The 96 players descending on Alexandra Palace for the Paddy Power World Darts Championship are desperate to get their hands on the Sid Waddell Trophy.
As the ultimate prize in darts, it is hardly surprising that it has been named after one of the most iconic figures in the history of the sport.
Commentator Sid Waddell was known as ‘the voice of darts’ and his wonderful way with words helped take the game to new heights and become must-match television.
You can see which players are the favourites to get their hands on the Sid Waddell Trophy by checking out our Paddy Power World Darts Championship odds on the Paddy Power website and Paddy Power app.
Who was Sid Waddell?
Sid Waddell was born in Northumberland, England in 1940. He graduated with an upper second degree in Modern History from Cambridge University, where his love affair with darts began after suffering an injury while playing rugby.
Waddell went on to produce local news programmes and devise historical children’s show The Flaxton Boys before creating The Indoor League, which saw players compete in different pub games. It began life on Yorkshire Television before transferring to ITV.
He moved to the BBC in 1976 and was one of the commentators on the first World Professional Darts Championship two years later, becoming a staple fixture on the Beeb before switching to Sky Sports in 1994.
Waddell was the voice of the broadcaster’s coverage for years and continued in the commentary box after being diagnosed with bowel cancer in September 2011 until sadly passing away the following year.
Paddy Power World Darts trophy
Following Waddell’s death, the PDC commissioned a new trophy for the World Darts Championship and named it in his honour.
Phil ‘The Power’ Taylor, the greatest player in the history of the sport, was the first to lift the Sid Waddell Trophy after beating Michael van Gerwen in the 2013 final.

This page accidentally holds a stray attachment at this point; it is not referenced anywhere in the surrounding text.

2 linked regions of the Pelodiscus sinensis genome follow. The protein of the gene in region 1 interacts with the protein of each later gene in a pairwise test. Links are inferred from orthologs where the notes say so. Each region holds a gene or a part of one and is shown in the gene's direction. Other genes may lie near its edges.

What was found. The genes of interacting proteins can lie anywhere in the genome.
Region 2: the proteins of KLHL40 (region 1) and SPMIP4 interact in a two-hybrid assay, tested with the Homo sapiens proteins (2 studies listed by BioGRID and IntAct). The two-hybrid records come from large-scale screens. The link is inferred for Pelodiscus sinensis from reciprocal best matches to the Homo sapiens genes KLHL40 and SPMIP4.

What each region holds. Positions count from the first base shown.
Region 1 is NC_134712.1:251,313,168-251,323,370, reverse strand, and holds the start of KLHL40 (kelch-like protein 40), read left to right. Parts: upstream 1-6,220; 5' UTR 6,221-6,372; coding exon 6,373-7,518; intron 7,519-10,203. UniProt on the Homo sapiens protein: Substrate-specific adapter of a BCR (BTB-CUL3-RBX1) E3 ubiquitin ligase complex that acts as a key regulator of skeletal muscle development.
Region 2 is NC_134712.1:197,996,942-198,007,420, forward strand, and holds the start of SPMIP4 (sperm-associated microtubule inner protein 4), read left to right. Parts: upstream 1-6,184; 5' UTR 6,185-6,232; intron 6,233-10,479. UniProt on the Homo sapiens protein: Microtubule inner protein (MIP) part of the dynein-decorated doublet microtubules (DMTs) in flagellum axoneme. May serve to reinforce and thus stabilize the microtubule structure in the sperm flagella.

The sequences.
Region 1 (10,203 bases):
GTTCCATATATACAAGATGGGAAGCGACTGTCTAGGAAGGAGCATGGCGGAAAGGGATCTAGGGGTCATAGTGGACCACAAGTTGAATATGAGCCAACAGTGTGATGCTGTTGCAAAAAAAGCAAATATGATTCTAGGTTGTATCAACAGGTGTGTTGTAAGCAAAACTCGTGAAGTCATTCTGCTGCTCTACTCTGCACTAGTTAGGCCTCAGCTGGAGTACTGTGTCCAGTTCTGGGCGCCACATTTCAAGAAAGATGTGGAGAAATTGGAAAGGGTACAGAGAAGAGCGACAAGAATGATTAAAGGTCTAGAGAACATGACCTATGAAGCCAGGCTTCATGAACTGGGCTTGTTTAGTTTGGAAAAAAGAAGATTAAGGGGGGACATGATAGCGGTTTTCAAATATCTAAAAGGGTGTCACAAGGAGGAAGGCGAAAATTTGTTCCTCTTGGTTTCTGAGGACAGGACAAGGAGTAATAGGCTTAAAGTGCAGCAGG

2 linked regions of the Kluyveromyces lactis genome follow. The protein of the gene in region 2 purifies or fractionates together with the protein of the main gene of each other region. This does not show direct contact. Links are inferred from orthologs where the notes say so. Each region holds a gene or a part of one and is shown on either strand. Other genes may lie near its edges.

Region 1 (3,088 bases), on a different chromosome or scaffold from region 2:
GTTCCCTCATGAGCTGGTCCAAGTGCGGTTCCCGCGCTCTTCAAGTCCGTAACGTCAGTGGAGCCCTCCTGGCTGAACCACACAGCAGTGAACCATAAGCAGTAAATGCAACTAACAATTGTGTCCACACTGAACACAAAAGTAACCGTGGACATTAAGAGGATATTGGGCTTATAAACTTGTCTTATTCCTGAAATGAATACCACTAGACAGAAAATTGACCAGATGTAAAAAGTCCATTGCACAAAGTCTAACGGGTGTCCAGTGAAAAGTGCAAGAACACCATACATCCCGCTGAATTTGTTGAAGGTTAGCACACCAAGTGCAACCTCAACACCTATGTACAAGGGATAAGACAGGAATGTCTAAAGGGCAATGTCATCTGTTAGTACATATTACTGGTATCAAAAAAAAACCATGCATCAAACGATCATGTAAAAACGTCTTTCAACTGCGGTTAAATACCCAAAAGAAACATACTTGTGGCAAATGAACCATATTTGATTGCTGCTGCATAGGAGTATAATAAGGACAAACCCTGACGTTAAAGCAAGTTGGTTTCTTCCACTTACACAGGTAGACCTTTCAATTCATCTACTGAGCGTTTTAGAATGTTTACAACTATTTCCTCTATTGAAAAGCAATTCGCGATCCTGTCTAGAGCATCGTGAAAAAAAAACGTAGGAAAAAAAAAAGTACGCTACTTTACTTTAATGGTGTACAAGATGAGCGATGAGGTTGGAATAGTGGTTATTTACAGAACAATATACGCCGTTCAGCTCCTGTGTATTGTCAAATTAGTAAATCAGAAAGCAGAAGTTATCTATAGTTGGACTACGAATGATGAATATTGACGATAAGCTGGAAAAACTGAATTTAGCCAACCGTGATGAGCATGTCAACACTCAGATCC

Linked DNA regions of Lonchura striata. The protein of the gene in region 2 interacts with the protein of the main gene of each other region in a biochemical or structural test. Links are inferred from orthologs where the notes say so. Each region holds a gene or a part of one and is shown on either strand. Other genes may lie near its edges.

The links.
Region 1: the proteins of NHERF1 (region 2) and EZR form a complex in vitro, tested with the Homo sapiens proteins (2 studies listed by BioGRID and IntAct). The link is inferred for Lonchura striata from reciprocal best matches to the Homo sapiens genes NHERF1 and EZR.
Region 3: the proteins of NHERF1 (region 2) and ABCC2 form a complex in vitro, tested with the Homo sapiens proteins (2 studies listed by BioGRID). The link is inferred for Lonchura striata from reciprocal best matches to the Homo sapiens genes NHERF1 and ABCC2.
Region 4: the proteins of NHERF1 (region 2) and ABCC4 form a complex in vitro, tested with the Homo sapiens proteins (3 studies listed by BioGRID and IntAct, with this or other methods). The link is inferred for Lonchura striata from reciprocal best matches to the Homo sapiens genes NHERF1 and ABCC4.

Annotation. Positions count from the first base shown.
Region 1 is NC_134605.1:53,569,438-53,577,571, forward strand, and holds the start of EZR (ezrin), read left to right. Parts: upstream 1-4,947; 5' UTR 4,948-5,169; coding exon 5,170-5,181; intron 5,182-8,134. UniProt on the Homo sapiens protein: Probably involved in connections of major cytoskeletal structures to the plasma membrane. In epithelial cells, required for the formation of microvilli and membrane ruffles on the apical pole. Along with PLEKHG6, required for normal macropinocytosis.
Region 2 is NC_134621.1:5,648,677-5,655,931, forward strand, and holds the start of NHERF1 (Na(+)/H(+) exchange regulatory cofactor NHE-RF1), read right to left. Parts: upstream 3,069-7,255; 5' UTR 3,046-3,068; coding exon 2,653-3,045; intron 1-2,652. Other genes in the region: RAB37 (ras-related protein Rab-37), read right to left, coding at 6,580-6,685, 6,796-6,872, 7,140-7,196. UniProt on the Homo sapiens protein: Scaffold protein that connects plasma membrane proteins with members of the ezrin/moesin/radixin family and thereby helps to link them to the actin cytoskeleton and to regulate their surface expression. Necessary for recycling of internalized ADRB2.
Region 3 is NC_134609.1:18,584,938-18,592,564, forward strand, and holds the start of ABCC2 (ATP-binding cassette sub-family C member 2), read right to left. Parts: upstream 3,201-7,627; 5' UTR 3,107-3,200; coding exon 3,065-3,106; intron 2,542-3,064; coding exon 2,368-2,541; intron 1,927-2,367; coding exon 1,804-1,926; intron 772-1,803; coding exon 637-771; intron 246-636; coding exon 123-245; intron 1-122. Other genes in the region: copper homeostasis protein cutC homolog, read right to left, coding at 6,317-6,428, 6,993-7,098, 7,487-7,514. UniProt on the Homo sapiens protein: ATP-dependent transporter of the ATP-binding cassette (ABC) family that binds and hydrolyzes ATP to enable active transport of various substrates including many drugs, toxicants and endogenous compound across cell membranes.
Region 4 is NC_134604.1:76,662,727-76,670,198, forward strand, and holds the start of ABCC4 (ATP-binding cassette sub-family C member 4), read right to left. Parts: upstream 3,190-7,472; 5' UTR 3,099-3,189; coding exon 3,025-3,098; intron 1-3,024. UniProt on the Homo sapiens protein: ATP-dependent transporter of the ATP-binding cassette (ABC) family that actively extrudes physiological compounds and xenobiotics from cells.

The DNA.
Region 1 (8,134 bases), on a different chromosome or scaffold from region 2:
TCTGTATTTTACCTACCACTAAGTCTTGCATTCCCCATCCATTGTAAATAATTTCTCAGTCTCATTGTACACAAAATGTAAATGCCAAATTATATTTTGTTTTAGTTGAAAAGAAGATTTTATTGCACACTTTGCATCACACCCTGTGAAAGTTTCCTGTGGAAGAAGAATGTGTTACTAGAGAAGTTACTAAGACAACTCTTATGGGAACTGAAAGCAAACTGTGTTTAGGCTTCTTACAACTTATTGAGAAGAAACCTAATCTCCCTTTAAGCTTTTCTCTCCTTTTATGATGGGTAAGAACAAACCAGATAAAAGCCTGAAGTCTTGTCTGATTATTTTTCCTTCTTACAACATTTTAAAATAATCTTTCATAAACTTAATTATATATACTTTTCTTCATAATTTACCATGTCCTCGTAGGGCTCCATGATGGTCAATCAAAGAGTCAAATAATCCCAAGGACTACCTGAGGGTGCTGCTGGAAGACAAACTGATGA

It was fitting that Taylor became the inaugural winner of the new silverware as Waddell commentated on the majority of his triumphs on the oche.
Sid Waddell quotes
As well as becoming ‘the voice of darts’, Waddell is fondly remembered for his turn of phrase and hilarious one-liners.
“William Tell could take an apple off your head, Taylor could take out a processed pea.”
“He’s too fast for his own good. It’s like an octopus with toothache; you start thinking about your mouth instead of your feet. Too many moving parts.”
“It’s like trying to pin down a kangaroo on a trampoline.”
“When Alexander of Macedonia was 33, he cried salt tears because there were no more worlds to conquer… Bristow’s only 27!”
“If we’d had Phil Taylor at Hastings against the Normans, they’d have gone home.”
“That was delicate like a surgeon near a delicate area.”
“The atmosphere is so tense, if Elvis walked in with a portion of chips, you could hear the vinegar sizzle on them.”
“This game of darts is twisting like a rattlesnake with a hernia!”
“The gloves are off now. I hate clichés, but I’ve got to use them sometimes…”
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